Significance: Non-contact, camera-based heart rate variability estimation is desirable in numerous applications, including medical, automotive, and entertainment. Unfortunately, camera-based HRV accuracy and reliability suffer due to two challenges: (a) darker skin tones result in lower SNR and (b) relative motion induces measurement artifacts.
Aim: We propose an algorithm HRVCam that provides sufficient robustness to low SNR and motion-induced artifacts commonly present in imaging photoplethysmography (iPPG) signals.
Approach: HRVCam computes camera-based HRV from the instantaneous frequency of the iPPG signal. HRVCam uses automatic adaptive bandwidth filtering along with discrete energy separation to estimate the instantaneous frequency. The parameters of HRVCam use the observed characteristics of HRV and iPPG signals.
Results: We capture a new dataset containing 16 participants with diverse skin tones. We demonstrate that HRVCam reduces the error in camera-based HRV metrics significantly (more than 50% reduction) for videos with dark skin and face motion.
Conclusion: HRVCam can be used on top of iPPG estimation algorithms to provide robust HRV measurements making camera-based HRV practical.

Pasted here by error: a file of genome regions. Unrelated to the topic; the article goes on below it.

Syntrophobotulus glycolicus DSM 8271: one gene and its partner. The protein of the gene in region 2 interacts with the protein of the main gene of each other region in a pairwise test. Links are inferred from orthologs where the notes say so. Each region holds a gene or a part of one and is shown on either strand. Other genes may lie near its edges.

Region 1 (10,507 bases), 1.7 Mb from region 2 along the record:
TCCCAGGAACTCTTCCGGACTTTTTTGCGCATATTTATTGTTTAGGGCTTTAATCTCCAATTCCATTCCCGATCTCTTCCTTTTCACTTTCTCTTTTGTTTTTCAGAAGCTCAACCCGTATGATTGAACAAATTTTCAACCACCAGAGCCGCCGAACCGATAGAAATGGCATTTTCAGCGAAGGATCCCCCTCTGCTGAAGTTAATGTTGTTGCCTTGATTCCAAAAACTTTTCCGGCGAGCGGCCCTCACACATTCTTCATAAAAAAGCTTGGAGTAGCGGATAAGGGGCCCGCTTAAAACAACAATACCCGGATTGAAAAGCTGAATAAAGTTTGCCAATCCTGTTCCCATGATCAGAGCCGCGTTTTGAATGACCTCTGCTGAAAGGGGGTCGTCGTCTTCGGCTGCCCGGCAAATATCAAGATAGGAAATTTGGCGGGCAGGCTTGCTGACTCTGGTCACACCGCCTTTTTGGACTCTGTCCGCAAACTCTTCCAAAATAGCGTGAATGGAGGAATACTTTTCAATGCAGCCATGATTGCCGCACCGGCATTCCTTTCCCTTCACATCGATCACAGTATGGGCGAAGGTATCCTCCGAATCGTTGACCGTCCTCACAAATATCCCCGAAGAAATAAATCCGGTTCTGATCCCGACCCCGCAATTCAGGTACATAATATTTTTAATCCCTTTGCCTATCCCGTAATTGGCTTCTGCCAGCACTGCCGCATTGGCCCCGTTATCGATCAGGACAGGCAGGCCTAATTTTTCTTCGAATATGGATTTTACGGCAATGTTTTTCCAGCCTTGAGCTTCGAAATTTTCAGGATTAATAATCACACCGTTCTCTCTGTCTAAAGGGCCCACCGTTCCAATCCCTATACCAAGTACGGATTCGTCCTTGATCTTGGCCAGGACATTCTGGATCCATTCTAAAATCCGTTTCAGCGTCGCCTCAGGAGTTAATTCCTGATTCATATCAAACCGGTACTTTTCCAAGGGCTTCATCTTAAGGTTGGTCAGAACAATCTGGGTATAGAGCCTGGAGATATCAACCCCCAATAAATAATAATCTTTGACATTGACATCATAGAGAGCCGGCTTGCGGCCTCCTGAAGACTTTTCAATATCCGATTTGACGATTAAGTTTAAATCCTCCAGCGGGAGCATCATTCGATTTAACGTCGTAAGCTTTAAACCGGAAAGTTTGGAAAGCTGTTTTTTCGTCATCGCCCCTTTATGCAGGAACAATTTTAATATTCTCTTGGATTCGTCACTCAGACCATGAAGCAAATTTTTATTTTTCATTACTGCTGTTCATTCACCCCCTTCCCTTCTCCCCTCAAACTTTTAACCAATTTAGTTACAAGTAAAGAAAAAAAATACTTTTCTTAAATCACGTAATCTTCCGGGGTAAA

The inter-beat-interval (time period of the cardiac cycle) changes slightly for every heartbeat; this variation is measured as Heart Rate Variability (HRV). HRV is presumed to occur due to interactions between the parasym- pathetic and sympathetic nervous system. Therefore, it is sometimes used as an indicator of the stress level of an individual. HRV also reveals some clinical information about cardiac health. Currently, HRV is accurately measured using contact devices such as a pulse oximeter. However, recent research in the field of non-contact imaging Photoplethysmography (iPPG) has made vital sign measurements using just the video recording of any exposed skin (such as a person's face) possible. The current signal processing methods for extracting HRV using peak detection perform well for contact-based systems but have poor performance for the iPPG signals. The main reason for this poor performance is the fact that current methods are sensitive to large noise sources which are often present in iPPG data. Further, current methods are not robust to motion artifacts that are common in iPPG systems. We developed a new algorithm, CameraHRV, for robustly extracting HRV even in low SNR such as is common with iPPG recordings. CameraHRV combined spatial combination and frequency demodulation to obtain HRV from the instantaneous frequency of the iPPG signal. CameraHRV outperforms other current methods of HRV estimation. Ground truth data was obtained from FDA-approved pulse oximeter for validation purposes. CameraHRV on iPPG data showed an error of 6 milliseconds for low motion and varying skin tone scenarios. The improvement in error was 14%. In case of high motion scenarios like reading, watching and talking, the error was 10 milliseconds.